Do I have liver disease?

Do I have liver disease?
Do I have liver disease?

Liver disease can be difficult to detect because of the lack of symptoms that are usually present in most people. According to a recent study, 6% to 7% of the world’s population has liver fibrosis and does not know it because they have no symptoms.

A liver disease can develop differently in each person, in some cases it will be faster than in others as it depends on several factors; for example: diet, exercise or genetics. 

Symptoms begin to appear when the liver becomes more irritated and inflamed. As we said in a previous article, fibrosis is the first stage in a disease affecting the liver. Being one of the first signs, it is a condition that can be reversed if detected early. 

However, if the disease is not detected early and lasts over a period of months and years, more significant advanced fibrosis can occur, which can then progress to cirrhosis. 

What are the first discomforts related to liver disease?

Occasionally, people with fibrosis may experience:

  • A dull or aching pain in the upper right side of the belly (lower right side of the ribs): patients usually characterize this as a persistent throbbing or stabbing pain.
  • Extreme tiredness (fatigue) and weakness: researchers have noted that exhaustion and fatigue are the most common symptoms of liver damage. 

Unfortunately, the specific causes of liver disease-related fatigue and exhaustion are not fully understood. Researchers speculate that the root cause of chronic liver disease-related fatigue may be caused by changes in brain chemistry and hormone levels that result from impaired liver function. In particular, altered levels of corticotropins, serotonin and noradrenaline may be at the root of depleted energy levels. Researchers also note that fatigue-related symptoms are likely to be worsened by a general increase in the presence of toxic byproducts in the blood, which the damaged liver cannot adequately eliminate.

  • Unexplained weight loss and loss of appetite: people tend to have noticeable symptoms as their liver becomes more severely damaged.

What is fatty liver?

If we talk about liver diseases it is necessary to touch on the subject of fatty liver disease. It is a condition in which fat accumulates in the liver. There are two main types:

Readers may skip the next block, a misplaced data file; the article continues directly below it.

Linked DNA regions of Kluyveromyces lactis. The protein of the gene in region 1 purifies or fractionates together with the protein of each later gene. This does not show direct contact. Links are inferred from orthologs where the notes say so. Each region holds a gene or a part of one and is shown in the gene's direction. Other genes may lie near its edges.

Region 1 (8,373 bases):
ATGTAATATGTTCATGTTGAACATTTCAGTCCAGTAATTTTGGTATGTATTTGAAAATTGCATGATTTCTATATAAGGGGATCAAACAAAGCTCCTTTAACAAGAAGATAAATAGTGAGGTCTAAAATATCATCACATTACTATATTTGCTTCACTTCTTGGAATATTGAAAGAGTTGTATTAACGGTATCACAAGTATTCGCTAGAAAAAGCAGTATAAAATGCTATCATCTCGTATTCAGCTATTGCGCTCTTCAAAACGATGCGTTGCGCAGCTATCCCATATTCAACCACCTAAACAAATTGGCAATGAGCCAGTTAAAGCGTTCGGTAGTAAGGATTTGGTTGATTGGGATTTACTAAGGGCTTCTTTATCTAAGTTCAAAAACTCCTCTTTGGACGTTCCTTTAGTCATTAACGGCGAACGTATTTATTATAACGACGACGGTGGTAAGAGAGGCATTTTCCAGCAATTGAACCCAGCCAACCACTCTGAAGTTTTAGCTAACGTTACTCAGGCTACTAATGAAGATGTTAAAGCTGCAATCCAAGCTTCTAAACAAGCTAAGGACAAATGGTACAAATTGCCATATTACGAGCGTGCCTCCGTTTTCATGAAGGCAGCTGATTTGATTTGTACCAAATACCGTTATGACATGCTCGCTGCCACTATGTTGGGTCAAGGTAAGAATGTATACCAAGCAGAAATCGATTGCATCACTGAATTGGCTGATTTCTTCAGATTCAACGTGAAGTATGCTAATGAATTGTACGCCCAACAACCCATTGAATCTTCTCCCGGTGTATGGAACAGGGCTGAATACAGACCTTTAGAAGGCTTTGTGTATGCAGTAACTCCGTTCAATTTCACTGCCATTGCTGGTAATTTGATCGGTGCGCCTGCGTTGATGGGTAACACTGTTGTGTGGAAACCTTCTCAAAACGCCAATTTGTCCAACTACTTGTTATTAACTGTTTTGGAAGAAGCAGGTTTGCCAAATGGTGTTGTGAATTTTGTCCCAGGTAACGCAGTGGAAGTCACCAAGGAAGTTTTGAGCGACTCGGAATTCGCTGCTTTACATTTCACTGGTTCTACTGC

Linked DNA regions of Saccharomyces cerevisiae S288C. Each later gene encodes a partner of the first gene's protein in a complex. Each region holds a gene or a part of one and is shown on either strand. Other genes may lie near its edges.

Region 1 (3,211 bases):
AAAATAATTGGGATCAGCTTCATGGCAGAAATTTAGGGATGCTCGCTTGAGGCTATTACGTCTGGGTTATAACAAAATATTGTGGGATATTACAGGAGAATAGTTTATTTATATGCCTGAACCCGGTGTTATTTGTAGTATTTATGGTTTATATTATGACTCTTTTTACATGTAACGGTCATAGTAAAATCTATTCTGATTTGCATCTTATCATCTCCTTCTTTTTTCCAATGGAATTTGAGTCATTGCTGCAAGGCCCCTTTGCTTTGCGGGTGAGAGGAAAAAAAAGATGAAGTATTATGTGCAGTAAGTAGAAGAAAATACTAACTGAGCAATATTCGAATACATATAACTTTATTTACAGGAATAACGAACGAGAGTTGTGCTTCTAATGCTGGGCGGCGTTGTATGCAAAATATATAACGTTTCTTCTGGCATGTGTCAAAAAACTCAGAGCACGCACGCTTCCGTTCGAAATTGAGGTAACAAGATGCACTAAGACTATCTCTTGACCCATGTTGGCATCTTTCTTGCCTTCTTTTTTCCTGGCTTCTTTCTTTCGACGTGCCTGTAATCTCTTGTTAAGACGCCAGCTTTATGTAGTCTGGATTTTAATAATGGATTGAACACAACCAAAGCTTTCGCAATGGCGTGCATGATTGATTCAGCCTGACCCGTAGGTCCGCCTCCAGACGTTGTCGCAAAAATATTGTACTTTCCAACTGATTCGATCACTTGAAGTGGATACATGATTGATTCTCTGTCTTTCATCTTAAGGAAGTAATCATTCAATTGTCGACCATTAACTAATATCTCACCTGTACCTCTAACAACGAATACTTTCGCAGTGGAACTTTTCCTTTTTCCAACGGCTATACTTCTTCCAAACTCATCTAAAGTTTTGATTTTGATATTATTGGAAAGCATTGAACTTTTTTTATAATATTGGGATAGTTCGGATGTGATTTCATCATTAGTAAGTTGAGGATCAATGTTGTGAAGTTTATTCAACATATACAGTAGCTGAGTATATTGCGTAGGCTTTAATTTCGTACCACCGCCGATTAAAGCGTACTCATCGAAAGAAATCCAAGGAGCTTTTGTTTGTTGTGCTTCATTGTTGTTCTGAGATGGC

• Non-alcoholic fatty liver disease.
  • Alcoholic fatty liver disease, also called alcoholic hepatic steatosis.

Non-alcoholic fatty liver disease is a type of fatty liver that is not related to alcohol consumption. There are two types:

  • Simple fatty liver: there is fat in the liver, but little or no inflammation or damage to the liver cells. In general, simple fatty liver is not too serious to cause liver damage or complications.
  • Non-alcoholic hepatic steatosis: There is inflammation and damage to the liver cells, and fat. Inflammation and liver cell damage can cause fibrosis or scarring of the liver. Steatosis can cause cirrhosis or liver cancer.

Alcoholic fatty liver disease is due to high alcohol consumption. Your liver breaks down most of the alcohol you drink so that it is eliminated from your body, but the breakdown process can generate harmful substances. These substances can damage liver cells, cause inflammation and weaken the body’s natural defenses. The more alcohol you drink, the more you damage your liver.

It is necessary to see a doctor as soon as there are signs of a problem with this important organ and to undergo annual check-ups to rule out any disease that is developing asymptomatically.

Oriana Arenas, redacción

Pasante de contenidos Fundahígado América

Eugenia Jiménez Alvaréz, revisión

Asistente a la coordinación Fundahígado América

Licenciada en Ciencias Biomédicas

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Génesis is 3 years old and was born in Costa Rica with a congenital liver disease.


Elías is a young adolescent with an advanced liver disease.


Jin received a segment of his father´s liver in May 2015.